Aeroview proudly claims to be the oldest established hangar manufacturer in Human space. Their design and construction of hangars goes back more than 300 years. In the 27th century, Arthur Nassir formed the company around a rigid code of business ethics focusing largely on design quality, a dedication to ergonomics, and an extreme respect for client confidentiality. Aeroview also famously reserves the right to refuse service to any non-Citizens. While hangar design and housing is tangential, at best, to piracy, Nassir’s outspoken contempt for those who fly outside the law led to the company’s code. When Aeroview was purchased by Shubin Interstellar, the conditions of the sale insisted that the code be adhered to in perpetuity.
While the code remains intact, Aeroview’s original business model does not. The Aeroview hangars of the 28th century were palatial affairs built on a case-by-case basis to the specifications of the social elite capable of owning their own spacecraft. In recent years, Aeroview has adapted their tactics to follow in SELF-LAND’s footsteps (although they would never admit it). Instead of custom-building high-class hangars on an individual basis, they now produce a line of modular “business hangars” priced to sell to successful businessmen and other executive-level clients. Unlike other modular hangar companies, Aeroview does not lease the property on which their hangars are established. This is left up to the individual consumer to determine; the Aeroview hangar can be erected at any point in the UEE given 48-hours notification (24 hours, for a steep rush construction fee).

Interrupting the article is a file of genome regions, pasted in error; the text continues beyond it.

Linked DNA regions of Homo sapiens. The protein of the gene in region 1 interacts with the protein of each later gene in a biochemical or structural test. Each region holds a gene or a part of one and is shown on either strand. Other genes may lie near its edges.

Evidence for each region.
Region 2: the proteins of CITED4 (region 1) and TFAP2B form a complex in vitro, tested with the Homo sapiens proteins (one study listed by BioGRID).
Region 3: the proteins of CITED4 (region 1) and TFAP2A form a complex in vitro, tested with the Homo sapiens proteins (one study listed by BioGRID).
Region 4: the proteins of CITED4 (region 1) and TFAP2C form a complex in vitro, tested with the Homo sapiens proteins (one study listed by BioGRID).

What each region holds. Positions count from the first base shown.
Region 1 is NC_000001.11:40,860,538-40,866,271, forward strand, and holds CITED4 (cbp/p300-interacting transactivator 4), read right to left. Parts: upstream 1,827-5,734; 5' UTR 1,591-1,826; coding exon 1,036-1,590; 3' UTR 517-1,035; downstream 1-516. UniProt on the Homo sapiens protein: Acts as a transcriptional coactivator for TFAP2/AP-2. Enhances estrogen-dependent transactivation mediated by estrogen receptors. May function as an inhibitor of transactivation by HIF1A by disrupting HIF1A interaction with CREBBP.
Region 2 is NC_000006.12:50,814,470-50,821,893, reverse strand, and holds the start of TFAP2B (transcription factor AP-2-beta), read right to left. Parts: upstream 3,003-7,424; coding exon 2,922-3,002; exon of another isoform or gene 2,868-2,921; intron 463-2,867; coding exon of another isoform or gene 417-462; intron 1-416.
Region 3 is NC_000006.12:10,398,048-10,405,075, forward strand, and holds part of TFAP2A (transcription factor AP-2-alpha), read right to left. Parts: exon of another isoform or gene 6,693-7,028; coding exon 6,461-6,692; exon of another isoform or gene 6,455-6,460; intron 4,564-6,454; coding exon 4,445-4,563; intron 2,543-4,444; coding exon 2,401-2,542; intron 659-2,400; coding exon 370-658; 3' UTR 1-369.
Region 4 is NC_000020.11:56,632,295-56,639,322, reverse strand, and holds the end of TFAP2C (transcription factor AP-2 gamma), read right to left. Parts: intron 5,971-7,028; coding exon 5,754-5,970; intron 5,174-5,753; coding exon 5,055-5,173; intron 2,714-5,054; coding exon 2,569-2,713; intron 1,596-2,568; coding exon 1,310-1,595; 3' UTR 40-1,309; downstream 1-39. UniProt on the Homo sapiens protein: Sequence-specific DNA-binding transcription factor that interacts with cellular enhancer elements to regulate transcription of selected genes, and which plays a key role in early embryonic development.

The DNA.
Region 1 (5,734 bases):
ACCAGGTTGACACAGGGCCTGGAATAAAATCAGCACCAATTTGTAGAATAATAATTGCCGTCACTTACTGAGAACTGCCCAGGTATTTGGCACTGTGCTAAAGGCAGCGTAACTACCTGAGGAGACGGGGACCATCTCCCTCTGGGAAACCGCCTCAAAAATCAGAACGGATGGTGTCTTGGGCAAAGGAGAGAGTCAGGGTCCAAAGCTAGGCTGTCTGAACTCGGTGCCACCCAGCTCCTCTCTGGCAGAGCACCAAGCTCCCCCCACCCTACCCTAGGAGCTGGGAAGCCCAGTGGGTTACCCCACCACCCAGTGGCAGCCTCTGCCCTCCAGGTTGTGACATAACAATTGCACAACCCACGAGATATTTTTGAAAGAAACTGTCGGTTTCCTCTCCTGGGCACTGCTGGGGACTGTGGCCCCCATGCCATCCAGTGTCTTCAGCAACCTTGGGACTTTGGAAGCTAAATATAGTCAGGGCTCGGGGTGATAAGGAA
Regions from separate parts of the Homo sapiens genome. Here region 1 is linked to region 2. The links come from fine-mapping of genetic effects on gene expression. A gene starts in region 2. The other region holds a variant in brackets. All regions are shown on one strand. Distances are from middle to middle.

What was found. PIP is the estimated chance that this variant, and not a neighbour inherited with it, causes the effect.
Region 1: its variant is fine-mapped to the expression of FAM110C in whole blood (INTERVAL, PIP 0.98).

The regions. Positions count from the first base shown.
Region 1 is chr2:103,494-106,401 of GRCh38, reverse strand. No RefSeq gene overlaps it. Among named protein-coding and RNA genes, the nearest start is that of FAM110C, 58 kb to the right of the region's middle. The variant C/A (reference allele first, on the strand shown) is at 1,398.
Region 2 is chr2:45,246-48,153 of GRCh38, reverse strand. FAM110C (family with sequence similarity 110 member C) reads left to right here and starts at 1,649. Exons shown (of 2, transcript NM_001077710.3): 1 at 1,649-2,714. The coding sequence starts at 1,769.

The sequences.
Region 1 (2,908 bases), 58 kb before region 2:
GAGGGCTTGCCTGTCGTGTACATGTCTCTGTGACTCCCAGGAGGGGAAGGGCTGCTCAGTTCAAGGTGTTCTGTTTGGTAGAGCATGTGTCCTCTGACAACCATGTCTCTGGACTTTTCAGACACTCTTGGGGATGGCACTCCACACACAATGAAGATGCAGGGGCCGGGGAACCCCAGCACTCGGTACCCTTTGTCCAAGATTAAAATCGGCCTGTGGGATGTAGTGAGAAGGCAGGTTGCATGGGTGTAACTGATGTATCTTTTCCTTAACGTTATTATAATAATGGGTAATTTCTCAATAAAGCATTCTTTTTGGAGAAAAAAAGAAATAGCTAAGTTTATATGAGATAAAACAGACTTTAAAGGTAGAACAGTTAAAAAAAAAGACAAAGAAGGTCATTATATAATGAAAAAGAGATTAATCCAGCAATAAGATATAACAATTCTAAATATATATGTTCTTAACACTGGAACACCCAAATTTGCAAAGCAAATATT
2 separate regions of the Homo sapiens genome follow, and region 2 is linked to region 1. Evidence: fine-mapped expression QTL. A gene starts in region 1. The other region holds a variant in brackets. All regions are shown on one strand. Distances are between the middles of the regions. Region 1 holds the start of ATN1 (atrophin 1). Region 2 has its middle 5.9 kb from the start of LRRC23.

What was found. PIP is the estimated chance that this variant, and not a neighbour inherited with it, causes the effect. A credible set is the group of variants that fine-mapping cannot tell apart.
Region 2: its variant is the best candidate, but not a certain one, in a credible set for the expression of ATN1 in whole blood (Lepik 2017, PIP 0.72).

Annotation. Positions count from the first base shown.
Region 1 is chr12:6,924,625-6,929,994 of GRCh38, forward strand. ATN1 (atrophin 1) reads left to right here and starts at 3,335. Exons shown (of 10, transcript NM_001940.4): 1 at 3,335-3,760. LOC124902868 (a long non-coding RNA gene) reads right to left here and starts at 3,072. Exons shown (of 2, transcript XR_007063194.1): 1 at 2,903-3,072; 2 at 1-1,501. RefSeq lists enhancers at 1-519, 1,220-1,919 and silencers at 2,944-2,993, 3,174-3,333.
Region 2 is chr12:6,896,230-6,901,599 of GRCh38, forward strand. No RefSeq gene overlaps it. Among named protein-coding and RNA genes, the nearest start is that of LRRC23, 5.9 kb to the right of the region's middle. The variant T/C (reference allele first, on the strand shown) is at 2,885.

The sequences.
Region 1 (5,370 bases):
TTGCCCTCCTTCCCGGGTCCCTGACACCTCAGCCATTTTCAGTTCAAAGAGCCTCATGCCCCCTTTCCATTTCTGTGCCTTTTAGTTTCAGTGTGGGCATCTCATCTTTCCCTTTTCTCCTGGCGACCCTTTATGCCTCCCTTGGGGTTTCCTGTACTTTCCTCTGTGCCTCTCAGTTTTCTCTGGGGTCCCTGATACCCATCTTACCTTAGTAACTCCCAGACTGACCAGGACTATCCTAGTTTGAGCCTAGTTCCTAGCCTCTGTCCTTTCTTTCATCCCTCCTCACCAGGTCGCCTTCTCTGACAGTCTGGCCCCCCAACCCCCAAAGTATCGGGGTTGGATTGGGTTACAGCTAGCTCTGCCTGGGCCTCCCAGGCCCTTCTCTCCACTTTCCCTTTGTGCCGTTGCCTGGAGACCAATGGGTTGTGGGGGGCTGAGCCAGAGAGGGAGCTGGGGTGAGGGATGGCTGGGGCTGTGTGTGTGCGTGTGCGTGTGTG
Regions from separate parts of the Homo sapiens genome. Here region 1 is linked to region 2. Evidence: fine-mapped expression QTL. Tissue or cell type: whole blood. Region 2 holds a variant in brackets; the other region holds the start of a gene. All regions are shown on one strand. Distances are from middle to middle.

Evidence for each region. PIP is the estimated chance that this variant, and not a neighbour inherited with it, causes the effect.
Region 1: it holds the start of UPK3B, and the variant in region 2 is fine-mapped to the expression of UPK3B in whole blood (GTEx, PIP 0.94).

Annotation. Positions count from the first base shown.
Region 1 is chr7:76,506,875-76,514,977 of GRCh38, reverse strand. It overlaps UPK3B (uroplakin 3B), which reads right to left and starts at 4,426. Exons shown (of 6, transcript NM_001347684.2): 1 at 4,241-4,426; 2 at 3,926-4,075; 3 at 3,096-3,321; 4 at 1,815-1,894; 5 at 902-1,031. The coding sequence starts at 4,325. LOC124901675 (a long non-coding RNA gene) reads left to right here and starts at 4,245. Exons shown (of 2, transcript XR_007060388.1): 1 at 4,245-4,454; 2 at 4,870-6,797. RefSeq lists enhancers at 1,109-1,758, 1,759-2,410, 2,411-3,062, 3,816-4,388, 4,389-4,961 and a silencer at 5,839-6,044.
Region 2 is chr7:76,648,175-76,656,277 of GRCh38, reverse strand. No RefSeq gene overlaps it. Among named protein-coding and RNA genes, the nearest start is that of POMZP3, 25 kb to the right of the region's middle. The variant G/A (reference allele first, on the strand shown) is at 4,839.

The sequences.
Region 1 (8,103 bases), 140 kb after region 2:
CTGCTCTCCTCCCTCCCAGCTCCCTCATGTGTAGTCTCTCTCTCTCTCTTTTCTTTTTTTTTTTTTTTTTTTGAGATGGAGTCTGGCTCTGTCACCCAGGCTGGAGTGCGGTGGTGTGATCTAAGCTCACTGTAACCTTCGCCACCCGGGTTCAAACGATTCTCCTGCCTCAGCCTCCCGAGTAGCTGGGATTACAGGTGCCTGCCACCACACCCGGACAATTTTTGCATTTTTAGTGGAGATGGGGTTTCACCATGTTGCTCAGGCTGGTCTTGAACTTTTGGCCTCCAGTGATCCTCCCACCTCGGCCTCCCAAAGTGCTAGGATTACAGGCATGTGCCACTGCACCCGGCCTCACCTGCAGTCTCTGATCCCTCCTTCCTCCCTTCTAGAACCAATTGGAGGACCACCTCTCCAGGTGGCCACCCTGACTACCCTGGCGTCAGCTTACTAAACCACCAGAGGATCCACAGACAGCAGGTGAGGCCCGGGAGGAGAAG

Of special note, Aeroview has found particular success in developing hangars for larger scale craft or craft that require additional space for support equipment. Pilots of ships like Freelancers, with multiple crew housings, or Hornets, with weapons racks and a need for more intensive hull repair facilities, generally find it more cost effective to purchase a single Aeroview hangar rather than multiple SELF-LANDs.
When the Revel & York engineering corporation set about designing its first hangar some thirty years ago, the reaction was laughter. The company, known best for excessively expensive and visibly uncomfortable furniture, was entering a field dominated by aerospace giants. The laughter ceased quickly as the Revel & York “deluxe” line of hangars became the de-facto spacecraft garage of the rich and powerful. The company’s cavernous hangars, established on ideal landing spaces in top-dollar land agreements, earned their standing reputation for excellence and quality.
Revel & York designers work directly with pilots to develop a hangar experience like no other. R&Y is the only company currently constructing modular hangars designed to support merchantman-class spacecraft like the Constellation and Caterpillar, locking them into a valuable if small segment of the population. Their hangar designs have earned their reputation: between interlocking catwalks (with motorized lifts!) to allow pilots to supervise their spacecraft from overhead, to specially designed Greycat PV buggies for transporting ship crews from module to module, everything is designed for not just the elite pilots’ usability but also their overall enjoyment. SELFLAND and competitors make a place to put your ship; Revel & York makes a place for you to take it in.